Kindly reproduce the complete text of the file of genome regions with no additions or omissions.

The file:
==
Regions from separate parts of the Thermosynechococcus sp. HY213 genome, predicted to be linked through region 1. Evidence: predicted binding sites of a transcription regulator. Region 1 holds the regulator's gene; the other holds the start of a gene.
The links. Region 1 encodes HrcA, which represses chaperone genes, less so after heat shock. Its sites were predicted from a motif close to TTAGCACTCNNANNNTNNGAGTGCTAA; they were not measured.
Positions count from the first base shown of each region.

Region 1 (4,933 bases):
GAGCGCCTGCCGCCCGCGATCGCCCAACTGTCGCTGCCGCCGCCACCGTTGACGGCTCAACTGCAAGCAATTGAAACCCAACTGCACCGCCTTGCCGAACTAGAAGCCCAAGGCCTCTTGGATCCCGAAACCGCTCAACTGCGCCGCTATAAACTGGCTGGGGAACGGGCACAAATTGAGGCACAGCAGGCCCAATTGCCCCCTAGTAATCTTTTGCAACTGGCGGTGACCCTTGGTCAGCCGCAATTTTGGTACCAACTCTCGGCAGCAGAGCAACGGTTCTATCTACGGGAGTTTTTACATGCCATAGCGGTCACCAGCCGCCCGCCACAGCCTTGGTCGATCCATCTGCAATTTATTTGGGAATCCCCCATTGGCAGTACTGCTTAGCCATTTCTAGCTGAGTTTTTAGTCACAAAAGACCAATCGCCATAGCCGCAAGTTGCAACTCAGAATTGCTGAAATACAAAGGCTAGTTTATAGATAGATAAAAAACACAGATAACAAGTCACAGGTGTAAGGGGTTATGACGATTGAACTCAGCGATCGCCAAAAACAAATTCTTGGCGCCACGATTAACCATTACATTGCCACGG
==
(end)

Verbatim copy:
Regions from separate parts of the Thermosynechococcus sp. HY213 genome, predicted to be linked through region 1. Evidence: predicted binding sites of a transcription regulator. Region 1 holds the regulator's gene; the other holds the start of a gene.
The links. Region 1 encodes HrcA, which represses chaperone genes, less so after heat shock. Its sites were predicted from a motif close to TTAGCACTCNNANNNTNNGAGTGCTAA; they were not measured.
Positions count from the first base shown of each region.

Region 1 (4,933 bases):
GAGCGCCTGCCGCCCGCGATCGCCCAACTGTCGCTGCCGCCGCCACCGTTGACGGCTCAACTGCAAGCAATTGAAACCCAACTGCACCGCCTTGCCGAACTAGAAGCCCAAGGCCTCTTGGATCCCGAAACCGCTCAACTGCGCCGCTATAAACTGGCTGGGGAACGGGCACAAATTGAGGCACAGCAGGCCCAATTGCCCCCTAGTAATCTTTTGCAACTGGCGGTGACCCTTGGTCAGCCGCAATTTTGGTACCAACTCTCGGCAGCAGAGCAACGGTTCTATCTACGGGAGTTTTTACATGCCATAGCGGTCACCAGCCGCCCGCCACAGCCTTGGTCGATCCATCTGCAATTTATTTGGGAATCCCCCATTGGCAGTACTGCTTAGCCATTTCTAGCTGAGTTTTTAGTCACAAAAGACCAATCGCCATAGCCGCAAGTTGCAACTCAGAATTGCTGAAATACAAAGGCTAGTTTATAGATAGATAAAAAACACAGATAACAAGTCACAGGTGTAAGGGGTTATGACGATTGAACTCAGCGATCGCCAAAAACAAATTCTTGGCGCCACGATTAACCATTACATTGCCACGG